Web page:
During the 1950s he founded the journal Film Culture, which became the voice for American avant-garde cinema. He also ran the influential ‘Movie Journal’ column for Village Voice and established institutions such as the Film-Makers Cooperative and Anthology Film Archives.

Diaristic Film

He began making videos in the late 1980s. His 365-Day Project, in which he recorded a video every single day of his life for a year, was made in 2007. Talking about his 365-Day Project in an interview with Natasha Kurchanova in Studio International, Mekas says ‘I have a need to film small, almost invisible daily moments.’ These films, each of between 4 and 10 minutes long, present small, personal moments about his life and the life of his friends.  As we watch these short diaristic films, we see what he sees while he is filming, we see the way his eye moves and the way his body moves with the camera, we see the details upon which he focuses.

Mekas used a small Sony video camera to make these films. Talking about his filming and editing processes, he says: ‘When I film, I never know how a particular situation will end. So, I just go along with it, follow it with my camera, and permit this flow. […] I do almost all of my editing during the filming. My filming is like when one paints: all decisions of hand or brush movements are decided during the process of painting. […] For me, if I failed to get the essence of the moment during the filming, no amount of editing is going to get it.’

Figs 2 to 4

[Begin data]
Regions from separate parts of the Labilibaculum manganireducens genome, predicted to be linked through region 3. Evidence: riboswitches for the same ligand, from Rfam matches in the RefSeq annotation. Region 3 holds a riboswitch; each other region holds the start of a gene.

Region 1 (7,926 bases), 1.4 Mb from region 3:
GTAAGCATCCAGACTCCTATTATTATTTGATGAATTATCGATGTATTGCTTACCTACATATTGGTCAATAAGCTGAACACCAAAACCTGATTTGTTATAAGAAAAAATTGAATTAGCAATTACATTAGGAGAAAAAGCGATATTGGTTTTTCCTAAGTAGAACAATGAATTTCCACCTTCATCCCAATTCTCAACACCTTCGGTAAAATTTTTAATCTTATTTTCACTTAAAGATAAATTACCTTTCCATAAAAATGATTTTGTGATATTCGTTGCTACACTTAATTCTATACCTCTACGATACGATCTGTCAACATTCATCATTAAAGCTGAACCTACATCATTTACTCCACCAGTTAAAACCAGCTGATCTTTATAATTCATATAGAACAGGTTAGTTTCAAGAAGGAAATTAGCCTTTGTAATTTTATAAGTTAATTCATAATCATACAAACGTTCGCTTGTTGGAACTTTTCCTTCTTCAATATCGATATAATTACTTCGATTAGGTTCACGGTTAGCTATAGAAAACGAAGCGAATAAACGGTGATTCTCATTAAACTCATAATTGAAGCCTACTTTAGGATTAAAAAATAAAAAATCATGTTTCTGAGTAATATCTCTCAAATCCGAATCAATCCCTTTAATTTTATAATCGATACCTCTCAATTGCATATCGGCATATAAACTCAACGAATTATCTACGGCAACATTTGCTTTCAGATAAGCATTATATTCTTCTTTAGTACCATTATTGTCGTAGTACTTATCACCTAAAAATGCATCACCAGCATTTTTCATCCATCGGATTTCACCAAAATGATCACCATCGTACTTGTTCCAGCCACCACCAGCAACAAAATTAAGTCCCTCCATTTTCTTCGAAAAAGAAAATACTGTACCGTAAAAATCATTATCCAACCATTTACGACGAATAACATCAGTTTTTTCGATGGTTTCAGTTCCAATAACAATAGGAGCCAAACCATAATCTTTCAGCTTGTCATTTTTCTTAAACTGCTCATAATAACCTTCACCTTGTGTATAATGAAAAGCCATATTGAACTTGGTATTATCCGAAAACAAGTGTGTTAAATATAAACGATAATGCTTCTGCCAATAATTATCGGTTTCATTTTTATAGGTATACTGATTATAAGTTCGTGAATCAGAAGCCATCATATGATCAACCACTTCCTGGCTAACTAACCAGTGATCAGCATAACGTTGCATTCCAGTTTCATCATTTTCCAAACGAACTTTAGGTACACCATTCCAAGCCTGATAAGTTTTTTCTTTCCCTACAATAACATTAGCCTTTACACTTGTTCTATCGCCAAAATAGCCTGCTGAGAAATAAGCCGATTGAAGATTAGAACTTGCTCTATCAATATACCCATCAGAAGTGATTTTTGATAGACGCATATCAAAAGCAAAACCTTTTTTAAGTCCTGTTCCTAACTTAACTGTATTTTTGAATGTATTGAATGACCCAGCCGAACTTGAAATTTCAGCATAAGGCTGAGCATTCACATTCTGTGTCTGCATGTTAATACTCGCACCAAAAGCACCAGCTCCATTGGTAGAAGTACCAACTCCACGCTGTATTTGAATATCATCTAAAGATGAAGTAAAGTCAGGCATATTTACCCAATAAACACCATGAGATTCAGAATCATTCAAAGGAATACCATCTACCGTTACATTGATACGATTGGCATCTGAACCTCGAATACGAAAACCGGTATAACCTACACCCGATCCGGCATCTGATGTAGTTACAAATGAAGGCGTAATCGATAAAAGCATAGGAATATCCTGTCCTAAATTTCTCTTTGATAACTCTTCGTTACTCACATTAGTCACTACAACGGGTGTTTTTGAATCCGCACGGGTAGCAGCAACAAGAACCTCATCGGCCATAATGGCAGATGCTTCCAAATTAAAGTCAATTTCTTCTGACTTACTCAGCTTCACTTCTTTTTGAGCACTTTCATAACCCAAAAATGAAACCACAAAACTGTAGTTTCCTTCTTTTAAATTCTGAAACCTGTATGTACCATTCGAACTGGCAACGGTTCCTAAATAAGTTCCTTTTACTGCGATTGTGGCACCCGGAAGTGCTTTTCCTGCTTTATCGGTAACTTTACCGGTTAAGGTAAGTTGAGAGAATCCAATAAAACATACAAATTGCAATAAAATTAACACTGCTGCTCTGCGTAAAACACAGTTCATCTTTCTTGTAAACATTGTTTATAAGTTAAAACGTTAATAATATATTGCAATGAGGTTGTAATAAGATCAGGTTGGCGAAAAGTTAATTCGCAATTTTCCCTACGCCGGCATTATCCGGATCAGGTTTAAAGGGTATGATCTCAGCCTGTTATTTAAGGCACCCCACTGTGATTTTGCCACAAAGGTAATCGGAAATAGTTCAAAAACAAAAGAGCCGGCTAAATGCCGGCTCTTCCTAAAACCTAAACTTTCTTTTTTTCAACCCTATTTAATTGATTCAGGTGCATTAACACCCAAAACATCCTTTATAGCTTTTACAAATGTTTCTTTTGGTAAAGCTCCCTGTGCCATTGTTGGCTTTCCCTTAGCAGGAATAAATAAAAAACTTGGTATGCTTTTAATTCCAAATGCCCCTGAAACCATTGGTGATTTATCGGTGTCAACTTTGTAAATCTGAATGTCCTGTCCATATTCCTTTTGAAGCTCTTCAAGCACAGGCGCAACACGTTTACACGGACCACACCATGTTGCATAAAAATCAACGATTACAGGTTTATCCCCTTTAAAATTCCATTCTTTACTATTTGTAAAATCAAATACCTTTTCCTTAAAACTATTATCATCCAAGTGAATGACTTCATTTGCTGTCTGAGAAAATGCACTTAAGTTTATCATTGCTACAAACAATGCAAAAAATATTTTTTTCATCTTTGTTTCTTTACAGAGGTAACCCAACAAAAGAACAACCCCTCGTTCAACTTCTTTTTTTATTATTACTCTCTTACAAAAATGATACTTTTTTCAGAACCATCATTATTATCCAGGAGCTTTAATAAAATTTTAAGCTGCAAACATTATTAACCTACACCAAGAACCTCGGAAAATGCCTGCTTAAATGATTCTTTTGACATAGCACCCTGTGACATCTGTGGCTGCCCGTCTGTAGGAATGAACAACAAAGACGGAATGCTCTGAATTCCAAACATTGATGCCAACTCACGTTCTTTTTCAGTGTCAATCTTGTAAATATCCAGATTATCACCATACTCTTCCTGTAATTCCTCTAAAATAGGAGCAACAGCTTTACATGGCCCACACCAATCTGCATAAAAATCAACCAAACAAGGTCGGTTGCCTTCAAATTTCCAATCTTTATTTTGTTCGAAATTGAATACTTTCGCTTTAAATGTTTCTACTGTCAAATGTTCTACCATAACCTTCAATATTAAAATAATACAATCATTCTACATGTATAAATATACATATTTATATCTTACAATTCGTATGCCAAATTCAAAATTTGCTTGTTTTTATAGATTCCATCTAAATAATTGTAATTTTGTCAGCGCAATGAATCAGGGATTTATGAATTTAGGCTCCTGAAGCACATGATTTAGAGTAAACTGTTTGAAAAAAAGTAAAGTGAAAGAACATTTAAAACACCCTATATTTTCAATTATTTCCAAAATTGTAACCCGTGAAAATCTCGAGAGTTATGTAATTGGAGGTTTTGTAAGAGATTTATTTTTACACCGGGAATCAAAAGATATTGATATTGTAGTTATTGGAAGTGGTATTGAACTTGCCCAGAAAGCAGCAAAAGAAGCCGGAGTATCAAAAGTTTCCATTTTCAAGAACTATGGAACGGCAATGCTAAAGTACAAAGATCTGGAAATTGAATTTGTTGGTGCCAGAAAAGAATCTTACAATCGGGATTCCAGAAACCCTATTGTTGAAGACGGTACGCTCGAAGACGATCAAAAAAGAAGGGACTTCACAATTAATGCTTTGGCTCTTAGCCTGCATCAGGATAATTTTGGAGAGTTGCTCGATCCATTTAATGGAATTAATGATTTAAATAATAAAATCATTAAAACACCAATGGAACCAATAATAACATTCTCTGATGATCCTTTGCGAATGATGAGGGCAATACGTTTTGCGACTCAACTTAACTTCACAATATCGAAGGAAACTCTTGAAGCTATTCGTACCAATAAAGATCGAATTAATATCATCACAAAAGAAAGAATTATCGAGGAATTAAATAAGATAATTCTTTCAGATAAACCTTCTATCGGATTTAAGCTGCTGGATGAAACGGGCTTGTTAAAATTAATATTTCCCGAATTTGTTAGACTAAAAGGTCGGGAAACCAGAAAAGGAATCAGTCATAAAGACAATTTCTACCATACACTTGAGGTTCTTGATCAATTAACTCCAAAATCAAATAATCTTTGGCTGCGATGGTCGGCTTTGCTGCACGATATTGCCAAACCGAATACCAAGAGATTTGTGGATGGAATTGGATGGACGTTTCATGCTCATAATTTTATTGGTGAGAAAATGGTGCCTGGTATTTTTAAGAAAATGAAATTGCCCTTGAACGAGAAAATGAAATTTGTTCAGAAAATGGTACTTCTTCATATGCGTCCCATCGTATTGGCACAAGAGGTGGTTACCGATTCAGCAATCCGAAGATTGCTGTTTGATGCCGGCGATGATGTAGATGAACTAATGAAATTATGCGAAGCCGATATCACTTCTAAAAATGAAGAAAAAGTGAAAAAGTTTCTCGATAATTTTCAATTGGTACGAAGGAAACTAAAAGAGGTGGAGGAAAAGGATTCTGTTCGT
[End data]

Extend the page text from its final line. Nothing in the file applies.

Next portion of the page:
With his films, Jonas has given us a direct personal response to the world, keeping the direct contact between his camera and the moment preserved.” Martin Scorsese

What makes Janos Mekas such a fascinating filmmaker for me is his search for the essence of a moment as it happens, and the approach to filming and editing he adopts in achieving this goal. What’s interesting in his approach is that there is no obvious planning or design within his diaristic films in a conventional sense. Rather than having an idea of where a film will go, he just starts and sees where it leads him. I looked at three of his films, I Leave Chelsea Hotel (2009), A Walk (1990) and As I Was Moving Ahead Occasionally I Saw Brief Glimpses of Beauty (2000). All the three were fascinating examples of his diaristic style. Together, they embody what Martin Scorsese calls ‘a direct personal response to the world’. Yet, individually, they are quite different from each other in their responses to the moments that are captured and ‘preserved’.

One film that stood out for me, in terms of Mekas just starting and seeing where it leads him, is A Walk (1990). A Walk is exactly that, a record of a walk Mekas made in Soho, New York. It is also his first attempt at creating a single-shot film. Completely unrehearsed and unedited, the film captures an hour long walk in the rain he made starting from Wooster Street, where he was living at the time. Accompanying the film is an equally unrehearsed and unedited monologue, in which he shares musings, recollections and poetry in response to the ambience of the streets through which he passes. Whatever comes to his mind as he walks. What fascinated me most about this film is the unrehearsed, unedited, meandering nature of the film in both picture and sound. The way in which he has captured a moment in time as it happened. A moment in time that was not predicted and that will never be seen in that way again.